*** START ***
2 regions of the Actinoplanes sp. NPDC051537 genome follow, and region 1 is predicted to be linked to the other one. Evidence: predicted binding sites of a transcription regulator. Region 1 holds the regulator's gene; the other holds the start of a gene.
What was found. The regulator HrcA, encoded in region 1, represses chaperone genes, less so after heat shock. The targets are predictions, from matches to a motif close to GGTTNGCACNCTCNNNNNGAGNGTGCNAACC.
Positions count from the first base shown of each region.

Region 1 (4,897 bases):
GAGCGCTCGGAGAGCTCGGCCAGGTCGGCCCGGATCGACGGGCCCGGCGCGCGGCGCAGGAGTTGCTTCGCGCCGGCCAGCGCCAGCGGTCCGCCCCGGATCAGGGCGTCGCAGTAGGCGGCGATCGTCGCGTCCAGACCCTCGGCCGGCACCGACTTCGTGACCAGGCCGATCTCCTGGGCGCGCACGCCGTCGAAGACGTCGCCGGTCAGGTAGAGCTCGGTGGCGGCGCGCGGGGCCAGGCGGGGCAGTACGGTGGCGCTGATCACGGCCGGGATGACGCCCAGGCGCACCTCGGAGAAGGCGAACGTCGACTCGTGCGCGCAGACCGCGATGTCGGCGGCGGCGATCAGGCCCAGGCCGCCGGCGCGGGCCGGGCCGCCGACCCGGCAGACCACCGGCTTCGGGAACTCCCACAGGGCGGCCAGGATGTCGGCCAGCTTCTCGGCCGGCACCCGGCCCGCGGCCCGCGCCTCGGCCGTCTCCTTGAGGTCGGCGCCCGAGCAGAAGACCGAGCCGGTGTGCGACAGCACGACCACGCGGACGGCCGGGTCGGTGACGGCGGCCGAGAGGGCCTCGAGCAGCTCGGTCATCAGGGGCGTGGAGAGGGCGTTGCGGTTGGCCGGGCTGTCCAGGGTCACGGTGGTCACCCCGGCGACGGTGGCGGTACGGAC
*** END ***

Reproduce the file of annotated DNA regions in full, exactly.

2 regions of the Actinoplanes sp. NPDC051537 genome follow, and region 1 is predicted to be linked to the other one. Evidence: predicted binding sites of a transcription regulator. Region 1 holds the regulator's gene; the other holds the start of a gene.
What was found. The regulator HrcA, encoded in region 1, represses chaperone genes, less so after heat shock. The targets are predictions, from matches to a motif close to GGTTNGCACNCTCNNNNNGAGNGTGCNAACC.
Positions count from the first base shown of each region.

Region 1 (4,897 bases):
GAGCGCTCGGAGAGCTCGGCCAGGTCGGCCCGGATCGACGGGCCCGGCGCGCGGCGCAGGAGTTGCTTCGCGCCGGCCAGCGCCAGCGGTCCGCCCCGGATCAGGGCGTCGCAGTAGGCGGCGATCGTCGCGTCCAGACCCTCGGCCGGCACCGACTTCGTGACCAGGCCGATCTCCTGGGCGCGCACGCCGTCGAAGACGTCGCCGGTCAGGTAGAGCTCGGTGGCGGCGCGCGGGGCCAGGCGGGGCAGTACGGTGGCGCTGATCACGGCCGGGATGACGCCCAGGCGCACCTCGGAGAAGGCGAACGTCGACTCGTGCGCGCAGACCGCGATGTCGGCGGCGGCGATCAGGCCCAGGCCGCCGGCGCGGGCCGGGCCGCCGACCCGGCAGACCACCGGCTTCGGGAACTCCCACAGGGCGGCCAGGATGTCGGCCAGCTTCTCGGCCGGCACCCGGCCCGCGGCCCGCGCCTCGGCCGTCTCCTTGAGGTCGGCGCCCGAGCAGAAGACCGAGCCGGTGTGCGACAGCACGACCACGCGGACGGCCGGGTCGGTGACGGCGGCCGAGAGGGCCTCGAGCAGCTCGGTCATCAGGGGCGTGGAGAGGGCGTTGCGGTTGGCCGGGCTGTCCAGGGTCACGGTGGTCACCCCGGCGACGGTGGCGGTACGGAC